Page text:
- The behavioural element consists of our actions towards the object of prejudice. Behaving differently towards people based on their membership to a group is discrimination. Our actions towards members of a group against which we hold prejudice can range from avoidance and verbal criticism to mass extermination.
Just to reiterate, in social identity theory the group membership is not something foreign or artificial which is attached onto the person, it is a real, true and vital part of the person. Again, it is crucial to remember in-groups are groups you identify with, and out-groups are ones that we don’t identify with, and may discriminate against.
A range of studies have shown support of the idea that people are willing to see their group as better in some way than other groups. The theory helps to explain a wide range of social phenomena. However, social identity theory doesn’t take into account other factors which might be influencing behaviour and doesn’t explain why there are individual differences in the level of prejudices shown. There are also other possible explanations of prejudice which might offer a fuller account of prejudice, for example the realistic conflict theory which sees social identity theory as only part of the explanation. It suggests that it is not just the creation of two groups that leads to prejudice, but that they need to have a goal in sight for conflict/prejudice to develop.
What does this mean for Organization Development?
The extent to which individuals define themselves as individuals or as group members depends heavily on the politics inherent within their organisational culture. An individual’s behaviour and teamwork cannot be predicted solely from their idiosyncratic characteristics but is also dependant on the social context which determines the belief structures they utilise.
Social Identity Theory can be a useful tool in understanding organizational behaviour as well as to boost self-confidence and improve attitudes of employees. Studies suggest individual employees may exert increased effort and experience greater motivation if working on tasks for their collective group rather than in working for his or herself. In addition, because of the tendency to form groups in the workplace, employers are able to choose rival organizations to use as a comparison in order to set “benchmarks” for their own employees. This rival organization will be seen as an out-group, which “threatens the group’s prestige” and motivates the in-group to become more competitive.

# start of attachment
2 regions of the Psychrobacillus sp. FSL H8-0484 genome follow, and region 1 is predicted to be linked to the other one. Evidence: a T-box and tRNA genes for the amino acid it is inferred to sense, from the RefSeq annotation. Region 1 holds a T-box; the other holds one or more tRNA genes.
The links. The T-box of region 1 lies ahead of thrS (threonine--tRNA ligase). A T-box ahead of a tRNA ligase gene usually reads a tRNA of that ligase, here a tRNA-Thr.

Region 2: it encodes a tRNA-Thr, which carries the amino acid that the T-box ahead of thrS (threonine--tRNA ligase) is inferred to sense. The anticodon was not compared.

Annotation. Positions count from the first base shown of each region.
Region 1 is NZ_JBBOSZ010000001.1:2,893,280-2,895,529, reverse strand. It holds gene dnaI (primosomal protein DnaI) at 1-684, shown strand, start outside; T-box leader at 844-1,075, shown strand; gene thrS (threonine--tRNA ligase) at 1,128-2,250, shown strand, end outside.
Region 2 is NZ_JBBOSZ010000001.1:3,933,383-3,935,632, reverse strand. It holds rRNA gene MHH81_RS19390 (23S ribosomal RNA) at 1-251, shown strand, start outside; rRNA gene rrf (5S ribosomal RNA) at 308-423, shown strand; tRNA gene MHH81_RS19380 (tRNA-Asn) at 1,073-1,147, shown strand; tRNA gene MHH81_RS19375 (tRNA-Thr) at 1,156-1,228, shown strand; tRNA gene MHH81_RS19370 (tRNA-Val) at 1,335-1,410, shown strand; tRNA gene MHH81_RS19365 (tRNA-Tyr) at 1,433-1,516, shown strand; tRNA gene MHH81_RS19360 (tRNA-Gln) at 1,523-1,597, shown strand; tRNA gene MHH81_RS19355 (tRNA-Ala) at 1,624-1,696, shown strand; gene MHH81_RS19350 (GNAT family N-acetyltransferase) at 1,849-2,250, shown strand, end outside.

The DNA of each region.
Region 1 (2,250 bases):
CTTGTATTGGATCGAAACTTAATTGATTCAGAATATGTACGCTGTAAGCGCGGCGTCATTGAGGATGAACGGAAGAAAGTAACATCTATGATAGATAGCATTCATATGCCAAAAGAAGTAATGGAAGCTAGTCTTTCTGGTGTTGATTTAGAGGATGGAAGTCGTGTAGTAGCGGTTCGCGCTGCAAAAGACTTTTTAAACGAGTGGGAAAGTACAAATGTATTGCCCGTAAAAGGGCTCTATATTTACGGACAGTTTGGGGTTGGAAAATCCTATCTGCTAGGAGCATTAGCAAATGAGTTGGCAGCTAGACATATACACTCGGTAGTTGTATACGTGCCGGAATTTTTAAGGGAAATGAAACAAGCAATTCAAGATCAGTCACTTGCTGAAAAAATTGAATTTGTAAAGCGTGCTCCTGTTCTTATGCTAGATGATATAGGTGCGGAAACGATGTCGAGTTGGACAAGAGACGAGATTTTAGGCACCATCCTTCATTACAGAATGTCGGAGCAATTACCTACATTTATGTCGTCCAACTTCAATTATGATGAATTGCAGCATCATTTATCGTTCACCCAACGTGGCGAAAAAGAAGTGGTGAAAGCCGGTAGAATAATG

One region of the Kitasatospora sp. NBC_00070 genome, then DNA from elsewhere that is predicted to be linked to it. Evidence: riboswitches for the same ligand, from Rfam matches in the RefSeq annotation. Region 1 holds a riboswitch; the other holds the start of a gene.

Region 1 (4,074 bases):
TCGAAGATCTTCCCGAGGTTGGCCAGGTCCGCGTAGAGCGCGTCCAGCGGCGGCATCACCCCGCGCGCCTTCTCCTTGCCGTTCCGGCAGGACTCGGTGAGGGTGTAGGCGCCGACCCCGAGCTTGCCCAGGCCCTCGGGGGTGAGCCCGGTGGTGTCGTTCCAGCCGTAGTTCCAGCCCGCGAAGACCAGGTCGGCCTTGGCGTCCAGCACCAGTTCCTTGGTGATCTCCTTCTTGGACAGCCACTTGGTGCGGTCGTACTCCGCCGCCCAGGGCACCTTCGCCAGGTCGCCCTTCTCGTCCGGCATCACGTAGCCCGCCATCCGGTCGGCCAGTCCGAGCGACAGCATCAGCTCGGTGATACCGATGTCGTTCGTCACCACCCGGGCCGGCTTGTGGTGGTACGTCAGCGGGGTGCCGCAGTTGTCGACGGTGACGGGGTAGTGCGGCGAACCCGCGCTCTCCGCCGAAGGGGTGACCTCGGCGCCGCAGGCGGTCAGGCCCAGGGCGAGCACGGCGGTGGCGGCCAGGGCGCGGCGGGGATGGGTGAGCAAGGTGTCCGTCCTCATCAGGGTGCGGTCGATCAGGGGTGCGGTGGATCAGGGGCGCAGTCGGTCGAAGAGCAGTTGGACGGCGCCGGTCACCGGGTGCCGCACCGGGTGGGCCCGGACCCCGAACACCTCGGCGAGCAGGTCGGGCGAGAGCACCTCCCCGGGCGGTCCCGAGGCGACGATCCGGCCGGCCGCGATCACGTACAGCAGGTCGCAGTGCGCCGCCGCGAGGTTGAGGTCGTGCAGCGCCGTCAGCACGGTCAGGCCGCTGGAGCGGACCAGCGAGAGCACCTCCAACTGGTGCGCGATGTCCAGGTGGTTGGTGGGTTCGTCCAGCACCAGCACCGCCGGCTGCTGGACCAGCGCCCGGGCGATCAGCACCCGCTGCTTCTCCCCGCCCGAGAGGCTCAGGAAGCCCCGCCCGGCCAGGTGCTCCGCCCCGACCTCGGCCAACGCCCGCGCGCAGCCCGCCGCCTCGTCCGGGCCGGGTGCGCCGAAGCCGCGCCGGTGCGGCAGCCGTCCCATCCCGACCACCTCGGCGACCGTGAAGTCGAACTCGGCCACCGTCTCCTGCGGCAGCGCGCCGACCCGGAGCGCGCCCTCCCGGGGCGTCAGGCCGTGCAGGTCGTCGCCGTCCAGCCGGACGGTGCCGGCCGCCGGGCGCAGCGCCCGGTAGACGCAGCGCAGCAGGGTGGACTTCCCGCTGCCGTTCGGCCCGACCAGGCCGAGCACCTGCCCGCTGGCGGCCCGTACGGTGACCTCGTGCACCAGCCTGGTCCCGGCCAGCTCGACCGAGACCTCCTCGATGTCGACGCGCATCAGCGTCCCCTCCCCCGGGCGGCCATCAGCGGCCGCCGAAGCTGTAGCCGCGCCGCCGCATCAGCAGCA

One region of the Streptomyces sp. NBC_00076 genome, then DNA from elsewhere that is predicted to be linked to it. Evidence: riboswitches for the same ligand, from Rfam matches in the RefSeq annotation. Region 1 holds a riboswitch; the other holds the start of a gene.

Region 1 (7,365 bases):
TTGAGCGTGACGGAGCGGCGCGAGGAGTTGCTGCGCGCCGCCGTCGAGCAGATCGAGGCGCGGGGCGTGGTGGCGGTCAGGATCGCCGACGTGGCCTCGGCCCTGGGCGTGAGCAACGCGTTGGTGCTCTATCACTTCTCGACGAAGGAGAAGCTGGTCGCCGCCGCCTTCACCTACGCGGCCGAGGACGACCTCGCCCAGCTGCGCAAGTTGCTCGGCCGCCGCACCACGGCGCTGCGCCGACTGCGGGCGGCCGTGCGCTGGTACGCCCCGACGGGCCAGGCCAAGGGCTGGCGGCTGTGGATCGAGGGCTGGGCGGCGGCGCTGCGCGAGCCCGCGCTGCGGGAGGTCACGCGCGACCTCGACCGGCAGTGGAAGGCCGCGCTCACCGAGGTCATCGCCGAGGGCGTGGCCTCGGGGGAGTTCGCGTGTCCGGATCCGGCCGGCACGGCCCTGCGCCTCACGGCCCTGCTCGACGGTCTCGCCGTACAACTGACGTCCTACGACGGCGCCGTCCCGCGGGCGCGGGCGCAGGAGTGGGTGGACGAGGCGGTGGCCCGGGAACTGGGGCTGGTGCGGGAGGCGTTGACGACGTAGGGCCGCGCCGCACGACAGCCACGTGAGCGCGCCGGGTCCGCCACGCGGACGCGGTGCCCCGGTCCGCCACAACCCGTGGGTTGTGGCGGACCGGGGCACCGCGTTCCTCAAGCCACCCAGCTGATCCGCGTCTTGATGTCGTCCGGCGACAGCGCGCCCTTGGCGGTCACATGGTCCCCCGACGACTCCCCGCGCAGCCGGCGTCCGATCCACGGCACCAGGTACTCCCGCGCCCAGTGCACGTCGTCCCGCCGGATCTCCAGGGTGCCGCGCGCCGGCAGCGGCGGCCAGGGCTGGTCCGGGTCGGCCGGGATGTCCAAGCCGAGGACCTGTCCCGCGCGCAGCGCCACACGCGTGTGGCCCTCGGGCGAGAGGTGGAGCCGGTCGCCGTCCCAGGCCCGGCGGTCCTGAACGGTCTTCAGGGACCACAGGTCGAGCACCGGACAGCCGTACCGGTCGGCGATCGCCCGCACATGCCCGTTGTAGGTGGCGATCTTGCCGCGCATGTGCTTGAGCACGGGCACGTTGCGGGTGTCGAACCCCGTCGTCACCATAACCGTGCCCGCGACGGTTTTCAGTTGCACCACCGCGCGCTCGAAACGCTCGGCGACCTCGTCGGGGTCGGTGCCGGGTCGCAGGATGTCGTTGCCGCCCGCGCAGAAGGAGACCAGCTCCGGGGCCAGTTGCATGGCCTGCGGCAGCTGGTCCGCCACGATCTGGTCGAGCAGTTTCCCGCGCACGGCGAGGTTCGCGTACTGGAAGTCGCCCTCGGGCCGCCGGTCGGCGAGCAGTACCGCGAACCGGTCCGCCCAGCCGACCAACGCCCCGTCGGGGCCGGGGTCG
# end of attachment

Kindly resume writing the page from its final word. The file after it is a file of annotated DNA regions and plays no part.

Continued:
Awareness of Social Identity Theory can be beneficial for any organization. Social Identity theory posits that individuals identify themselves based on characteristics like age, gender, or race. They identify more with similar people (in-group) than with those who are less similar (out-group). Due to things like in-group favoritism and negative stereotyping, minorities are often excluded from group membership and decision-making activities. This, in turn, reduces opportunities for career advancement and results in a perception of unfair treatment, resulting in a negative work environment for everyone. An understanding Social Identity Theory by key management personnel can ensure that minority groups are included in functional groups and the decision-making process, providing a better work environment for all employees.
Workplace interventions can also be useful to reduce conflict between rival groups within the same organization. When employers have people from two different out-groups work together, this interaction between the two can lead to “attitude and stereotype change that is extended from the particular interaction partner to other members of his or her group”.
In a situation where an organization is merging with another company, each organization has a strong identity. The leadership within the organization will put up some resistance to the merger as neither organization will give up their social identity. To make the merger easier, the organizations will make the merger slower and create a shared identity before the official merger occurs. In many situations, the organization will also change their name to create a new combined organization.
Through understanding the Social Identity Theory, interventions such as this can play a vital role in organizations to limit harmful stereotypes, prejudices, and discrimination in the workplace as well as to ensure employees feel connected to their respective groups as “organizations can suffer from individual members who are psychologically alienated”.